Mancur Lloyd Olson, Jr. (January 22, 1932 – February 19, 1998)
Was an American economist and social scientist. From 1967 until his death in 1998 he was a Professor of Economics at the University of Maryland, College Park. His most influential contributions were in institutional economics, and in the role which private property, taxation, public goods, collective action and contract rights play in economic development.
In his first book, The Logic of Collective Action: Public Goods and the Theory of Groups (1965), he theorized that what stimulates people to act in groups is incentive; members of large groups do not act in accordance with a common interest unless motivated by personal gain (economic, social, etc.). While small groups can act on shared objectives, large groups will not work towards shared objectives unless their individual members are sufficiently motivated.
In 1982, he expanded the scope of his earlier work in an attempt to explain The Rise and Decline of Nations (1982). He argues that groups such as cotton-farmers, steel-producers, and labor unions have an incentive to form lobby groups and influence policies in their favor. These policies will tend to be protectionist, which will hurt economic growth; but because the benefits of such policies are concentrated, and their costs are diffused throughout the whole population, there will be little public resistance to them. As distributional coalitions accumulate, nations burdened by them will fall into economic decline. His work influenced the formulation of the Calmfors–Driffill hypothesis of collective bargaining.
In his final book, Power and Prosperity (2000), Olson distinguished between the economic effects of different types of government, in particular, tyranny, anarchy and democracy. Olson argued that a "roving bandit" (under anarchy) only has an incentive to steal and destroy, whilst a "stationary bandit" (a tyrant) has an incentive to encourage a degree of economic success, since he will expect to be in power long enough to take a share of it. A stationary bandit thereby begins to take on the government function of protecting citizens and their property against roving bandits. In the move from roving bandits to stationary bandits Olson sees the seeds of civilization, paving the way eventually for democracy, which by giving power to those who align with the wishes of the population, improves incentives for good government.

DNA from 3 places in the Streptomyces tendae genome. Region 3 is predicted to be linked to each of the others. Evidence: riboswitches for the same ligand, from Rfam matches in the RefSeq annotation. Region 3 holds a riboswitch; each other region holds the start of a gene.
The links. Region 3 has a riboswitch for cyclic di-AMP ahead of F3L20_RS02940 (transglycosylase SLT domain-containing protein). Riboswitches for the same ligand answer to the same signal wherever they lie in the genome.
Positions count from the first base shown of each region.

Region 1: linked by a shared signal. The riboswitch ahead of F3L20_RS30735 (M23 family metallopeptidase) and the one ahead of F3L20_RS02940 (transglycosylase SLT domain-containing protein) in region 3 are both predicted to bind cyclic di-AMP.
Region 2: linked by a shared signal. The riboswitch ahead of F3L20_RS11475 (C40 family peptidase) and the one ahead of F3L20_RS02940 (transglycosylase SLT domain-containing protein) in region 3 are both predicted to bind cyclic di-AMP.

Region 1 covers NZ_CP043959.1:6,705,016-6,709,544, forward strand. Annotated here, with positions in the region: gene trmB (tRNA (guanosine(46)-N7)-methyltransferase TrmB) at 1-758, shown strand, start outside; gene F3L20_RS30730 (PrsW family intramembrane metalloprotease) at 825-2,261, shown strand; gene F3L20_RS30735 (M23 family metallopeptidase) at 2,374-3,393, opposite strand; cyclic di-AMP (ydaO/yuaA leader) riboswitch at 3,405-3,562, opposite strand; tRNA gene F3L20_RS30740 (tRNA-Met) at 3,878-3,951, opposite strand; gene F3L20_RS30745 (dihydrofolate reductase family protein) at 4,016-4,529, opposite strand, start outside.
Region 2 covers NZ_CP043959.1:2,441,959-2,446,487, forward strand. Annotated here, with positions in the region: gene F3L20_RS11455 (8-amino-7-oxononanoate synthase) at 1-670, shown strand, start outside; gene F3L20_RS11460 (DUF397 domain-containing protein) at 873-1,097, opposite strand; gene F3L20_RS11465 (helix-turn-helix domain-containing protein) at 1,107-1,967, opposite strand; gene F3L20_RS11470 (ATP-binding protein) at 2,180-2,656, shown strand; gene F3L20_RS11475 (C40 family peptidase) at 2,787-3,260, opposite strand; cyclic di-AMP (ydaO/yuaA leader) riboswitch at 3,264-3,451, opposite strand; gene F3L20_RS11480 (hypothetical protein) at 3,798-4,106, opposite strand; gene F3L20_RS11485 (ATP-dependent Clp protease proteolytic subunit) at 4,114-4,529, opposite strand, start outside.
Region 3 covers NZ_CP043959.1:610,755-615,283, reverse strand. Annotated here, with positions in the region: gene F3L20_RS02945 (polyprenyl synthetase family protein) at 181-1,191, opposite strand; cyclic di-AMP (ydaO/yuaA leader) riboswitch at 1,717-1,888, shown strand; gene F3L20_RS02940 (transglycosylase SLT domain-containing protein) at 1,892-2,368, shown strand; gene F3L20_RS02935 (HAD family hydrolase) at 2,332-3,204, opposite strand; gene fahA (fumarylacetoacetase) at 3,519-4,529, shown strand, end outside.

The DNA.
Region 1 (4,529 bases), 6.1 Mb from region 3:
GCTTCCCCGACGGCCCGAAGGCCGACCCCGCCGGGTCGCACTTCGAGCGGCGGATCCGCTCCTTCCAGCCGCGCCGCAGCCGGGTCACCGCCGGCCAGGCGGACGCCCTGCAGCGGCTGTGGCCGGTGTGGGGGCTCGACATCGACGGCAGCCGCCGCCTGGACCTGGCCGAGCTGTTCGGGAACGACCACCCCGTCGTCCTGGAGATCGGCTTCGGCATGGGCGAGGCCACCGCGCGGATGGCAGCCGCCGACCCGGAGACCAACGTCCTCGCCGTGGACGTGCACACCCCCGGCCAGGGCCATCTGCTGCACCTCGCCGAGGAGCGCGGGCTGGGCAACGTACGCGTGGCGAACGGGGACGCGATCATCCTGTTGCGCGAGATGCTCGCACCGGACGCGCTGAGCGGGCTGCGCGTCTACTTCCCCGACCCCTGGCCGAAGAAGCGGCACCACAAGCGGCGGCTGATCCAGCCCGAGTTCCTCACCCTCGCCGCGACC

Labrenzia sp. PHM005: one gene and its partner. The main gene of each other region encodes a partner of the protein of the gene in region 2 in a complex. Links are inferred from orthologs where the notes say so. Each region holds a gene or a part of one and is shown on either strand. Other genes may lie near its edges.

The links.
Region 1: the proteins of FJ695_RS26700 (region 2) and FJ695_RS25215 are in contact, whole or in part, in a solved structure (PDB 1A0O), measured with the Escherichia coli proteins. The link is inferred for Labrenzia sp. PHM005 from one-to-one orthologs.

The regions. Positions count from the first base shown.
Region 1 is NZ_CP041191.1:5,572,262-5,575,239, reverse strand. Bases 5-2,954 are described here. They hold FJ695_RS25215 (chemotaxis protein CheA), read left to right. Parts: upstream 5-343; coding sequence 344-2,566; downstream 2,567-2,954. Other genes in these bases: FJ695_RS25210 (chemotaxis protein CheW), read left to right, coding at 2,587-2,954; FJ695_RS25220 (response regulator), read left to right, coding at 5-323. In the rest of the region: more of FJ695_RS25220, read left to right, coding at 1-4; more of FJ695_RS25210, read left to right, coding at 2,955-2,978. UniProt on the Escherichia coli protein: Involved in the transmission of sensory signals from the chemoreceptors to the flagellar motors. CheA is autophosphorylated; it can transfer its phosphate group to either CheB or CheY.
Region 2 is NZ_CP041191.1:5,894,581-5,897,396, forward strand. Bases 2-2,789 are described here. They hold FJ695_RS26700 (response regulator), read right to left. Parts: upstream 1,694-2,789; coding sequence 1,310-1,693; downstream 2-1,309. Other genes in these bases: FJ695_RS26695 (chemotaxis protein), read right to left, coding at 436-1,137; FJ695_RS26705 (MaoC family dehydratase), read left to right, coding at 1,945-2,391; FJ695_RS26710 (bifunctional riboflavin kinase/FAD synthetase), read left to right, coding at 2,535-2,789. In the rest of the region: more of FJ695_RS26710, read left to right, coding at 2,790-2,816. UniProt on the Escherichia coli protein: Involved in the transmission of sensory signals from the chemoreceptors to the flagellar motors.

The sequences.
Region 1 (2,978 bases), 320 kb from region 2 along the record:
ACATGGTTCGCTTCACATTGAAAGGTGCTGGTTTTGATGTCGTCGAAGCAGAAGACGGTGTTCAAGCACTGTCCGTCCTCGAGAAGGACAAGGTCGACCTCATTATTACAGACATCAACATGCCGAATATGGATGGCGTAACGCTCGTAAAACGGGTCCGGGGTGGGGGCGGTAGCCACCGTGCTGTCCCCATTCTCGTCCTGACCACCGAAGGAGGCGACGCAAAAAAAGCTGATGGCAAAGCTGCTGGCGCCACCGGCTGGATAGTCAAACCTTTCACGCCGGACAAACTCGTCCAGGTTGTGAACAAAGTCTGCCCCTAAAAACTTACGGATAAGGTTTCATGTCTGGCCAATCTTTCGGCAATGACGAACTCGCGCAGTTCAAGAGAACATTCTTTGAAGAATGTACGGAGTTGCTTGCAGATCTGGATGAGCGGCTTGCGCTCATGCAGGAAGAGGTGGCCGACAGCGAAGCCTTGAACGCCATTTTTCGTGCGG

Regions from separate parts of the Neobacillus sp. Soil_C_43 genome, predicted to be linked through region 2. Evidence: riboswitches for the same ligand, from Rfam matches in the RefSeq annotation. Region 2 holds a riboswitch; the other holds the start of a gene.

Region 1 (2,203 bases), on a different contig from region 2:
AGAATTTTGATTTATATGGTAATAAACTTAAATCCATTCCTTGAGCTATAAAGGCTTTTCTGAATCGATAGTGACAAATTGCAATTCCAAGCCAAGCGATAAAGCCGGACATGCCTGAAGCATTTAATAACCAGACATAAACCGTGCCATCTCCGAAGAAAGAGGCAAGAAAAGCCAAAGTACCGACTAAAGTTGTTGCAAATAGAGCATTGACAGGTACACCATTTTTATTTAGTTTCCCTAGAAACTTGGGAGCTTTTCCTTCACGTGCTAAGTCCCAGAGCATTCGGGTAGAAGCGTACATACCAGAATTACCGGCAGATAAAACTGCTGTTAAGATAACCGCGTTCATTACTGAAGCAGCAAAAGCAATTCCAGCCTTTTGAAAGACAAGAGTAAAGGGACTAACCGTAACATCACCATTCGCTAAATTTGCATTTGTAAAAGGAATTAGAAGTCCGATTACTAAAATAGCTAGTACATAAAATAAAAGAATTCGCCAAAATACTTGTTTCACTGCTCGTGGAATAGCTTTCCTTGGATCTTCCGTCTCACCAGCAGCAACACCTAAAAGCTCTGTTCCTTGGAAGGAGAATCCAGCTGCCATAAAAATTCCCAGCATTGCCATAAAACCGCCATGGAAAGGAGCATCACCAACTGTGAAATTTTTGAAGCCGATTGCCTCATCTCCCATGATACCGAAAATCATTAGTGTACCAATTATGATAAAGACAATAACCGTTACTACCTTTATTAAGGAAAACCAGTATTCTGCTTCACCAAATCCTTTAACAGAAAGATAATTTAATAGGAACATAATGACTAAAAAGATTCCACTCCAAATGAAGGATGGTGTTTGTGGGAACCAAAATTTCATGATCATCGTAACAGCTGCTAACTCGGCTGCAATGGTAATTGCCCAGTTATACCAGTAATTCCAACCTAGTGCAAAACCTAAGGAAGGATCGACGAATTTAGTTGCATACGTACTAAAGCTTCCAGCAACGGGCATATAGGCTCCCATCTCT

To help bring his ideas to the attention of policymakers Olson founded the Center For Institutional Reform in the Informal Sector ("Iris Center") funded by USAID, the IRIS Center, based at the University of Maryland, sought to supply an intellectual foundation for legal and economic reform projects carried out by USAID in formerly communist states that were attempting to make the transition to market driven democratic governments governed by the rule of law. It was particularly active in East and Central Europe and the former Soviet Union.
The Center also became actively involved in projects in South America, Africa and Asia, where it became a proponent of judicial independence. It sponsored the first conference on corruption in francophone Africa in the 1990s at a time when this was a very sensitive subject. The IRIS Center continued to operate after Olson's death, but was eventually folded into other programs at the University of Maryland.